Mediation Message No. 144


I wrote about “Mediator’s Pet Peeves” six years ago in Mediation Message no. 75. Because of the passage of time, I’ve revisited the subject with a more positive approach, thus pet peeves have become a wish list.

I wish mediation briefs were filed timely. Having once been a trial lawyer, I know the practice is demanding and there are never enough hours in the day to complete every legal obligation. Nonetheless, please submit your mediation briefs with enough time so that they can be digested with the respect they are due. The sooner mediators receive your briefs, the sooner they are read and considered and critical legal issues can be researched. Further, late briefs may be disorganized and sometimes omit essential facts, law or argument.

I wish opposing parties shared their respective mediation briefs. Most attorneys do not send their briefs to opposing counsel, which means that mediators must spend valuable time educating the parties about facts and laws in contention. Submitting a confidential brief when a complaint has not yet been filed makes sense but does not when discovery has been completed and trial is not far off. If you don’t want the other side to know about facts, legal theories or argument that are best held in reserve, then put them in a separate, confidential brief for the mediator and provide the known facts and contentions in a non-confidential memorandum. At the end of the day, experience has proven there are few issues a party chooses to keep secret throughout mediation.

I wish attorneys diligently prepared for mediation. Know the facts and law ahead of time; interview the client; have an informed opinion about the value of the case; organize the exhibits and submit a timely and informative brief – all of these are essential prerequisites to an effective mediation.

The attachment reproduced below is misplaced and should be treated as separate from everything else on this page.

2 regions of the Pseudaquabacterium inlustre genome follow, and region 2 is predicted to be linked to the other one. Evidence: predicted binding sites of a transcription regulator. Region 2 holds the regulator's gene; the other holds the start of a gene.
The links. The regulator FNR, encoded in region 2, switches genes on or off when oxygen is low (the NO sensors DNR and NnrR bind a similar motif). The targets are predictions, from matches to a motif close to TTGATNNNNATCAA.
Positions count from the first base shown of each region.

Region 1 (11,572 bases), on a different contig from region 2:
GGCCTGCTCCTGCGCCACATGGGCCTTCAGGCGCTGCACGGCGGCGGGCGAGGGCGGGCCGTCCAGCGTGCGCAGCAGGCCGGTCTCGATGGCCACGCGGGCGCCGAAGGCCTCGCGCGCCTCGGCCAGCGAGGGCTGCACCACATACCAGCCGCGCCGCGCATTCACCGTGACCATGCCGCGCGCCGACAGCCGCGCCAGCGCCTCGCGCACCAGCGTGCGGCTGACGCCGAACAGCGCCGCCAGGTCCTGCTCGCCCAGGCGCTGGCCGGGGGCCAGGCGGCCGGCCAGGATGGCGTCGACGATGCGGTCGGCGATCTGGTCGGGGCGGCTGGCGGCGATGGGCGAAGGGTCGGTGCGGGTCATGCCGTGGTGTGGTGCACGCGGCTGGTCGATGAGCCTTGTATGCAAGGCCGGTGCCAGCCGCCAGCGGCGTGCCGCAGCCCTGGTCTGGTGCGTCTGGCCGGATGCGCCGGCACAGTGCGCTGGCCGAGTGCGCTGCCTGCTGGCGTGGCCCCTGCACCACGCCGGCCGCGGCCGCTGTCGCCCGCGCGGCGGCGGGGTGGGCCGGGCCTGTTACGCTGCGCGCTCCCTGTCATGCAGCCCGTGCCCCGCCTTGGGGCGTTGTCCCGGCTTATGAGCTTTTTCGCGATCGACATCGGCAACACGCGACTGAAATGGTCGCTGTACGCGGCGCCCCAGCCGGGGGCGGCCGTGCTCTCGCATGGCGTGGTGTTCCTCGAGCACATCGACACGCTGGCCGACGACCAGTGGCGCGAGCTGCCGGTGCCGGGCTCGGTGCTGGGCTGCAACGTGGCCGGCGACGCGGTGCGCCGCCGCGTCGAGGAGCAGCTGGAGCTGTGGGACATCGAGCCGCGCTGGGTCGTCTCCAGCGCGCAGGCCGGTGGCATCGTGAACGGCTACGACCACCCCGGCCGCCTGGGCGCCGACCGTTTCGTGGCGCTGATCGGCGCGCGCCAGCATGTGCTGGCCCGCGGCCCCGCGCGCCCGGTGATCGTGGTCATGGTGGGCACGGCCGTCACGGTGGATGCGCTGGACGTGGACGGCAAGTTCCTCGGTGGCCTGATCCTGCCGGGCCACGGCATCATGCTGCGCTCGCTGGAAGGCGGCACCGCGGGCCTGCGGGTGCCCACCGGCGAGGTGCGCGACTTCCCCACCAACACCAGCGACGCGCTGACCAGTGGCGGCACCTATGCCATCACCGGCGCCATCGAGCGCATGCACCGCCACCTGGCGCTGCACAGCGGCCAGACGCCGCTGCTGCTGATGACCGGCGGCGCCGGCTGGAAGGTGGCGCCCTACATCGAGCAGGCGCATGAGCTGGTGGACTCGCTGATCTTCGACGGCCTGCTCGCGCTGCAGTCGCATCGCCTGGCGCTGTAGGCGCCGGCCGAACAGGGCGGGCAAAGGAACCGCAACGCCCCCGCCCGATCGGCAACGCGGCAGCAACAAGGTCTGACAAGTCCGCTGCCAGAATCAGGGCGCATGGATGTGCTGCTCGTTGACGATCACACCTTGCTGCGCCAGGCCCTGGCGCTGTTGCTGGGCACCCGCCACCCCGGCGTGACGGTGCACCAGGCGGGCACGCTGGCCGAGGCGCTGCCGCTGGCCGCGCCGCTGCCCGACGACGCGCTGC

I wish attorneys made only reasonable demands and offers. Unreasonable demands cause unreasonable offers and vice versa; they also cause delay and stalemate. Unreasonable positions often result from a concern that a more sensible demand or offer will compromise the attorney’s bargaining position. That is poppycock. (I might use stronger language, but I’ve been told that children occasionally read these messages.) An example should suffice: Assume the first demand is $750,000 or the first offer is $5,000 when everyone knows the case is worth between $75,000 and $150,000. Isn’t the plaintiff better off initially demanding $300,000 and making the next move a small one, if the responding offer is also small, instead of dropping to $710,000, $675,000 and $640,000 and so on until, in exasperation, both sides agree to brackets, which hopefully move the parties to where they should have been long before? To ask this question is to answer it.

I wish people with authority always attended the mediations. The practical purpose behind California Rule of Court 3.874, subdivisions (a)(1) and (2), which requires the personal attendance of the parties, their counsel and insurance representatives at all court-connected mediations, unless excused, is that resolution of a lawsuit is more probable when the decision makers are present to hear about the benefits of settling and/or the downsides of going to trial.

Judge Michael D. Marcus (Ret.)
ADR Services, Inc.
1900 Avenue of the Stars, Suite 250
Los Angeles, California 90067

(310) 201-0010

Copyright Michael D. Marcus, March 2018

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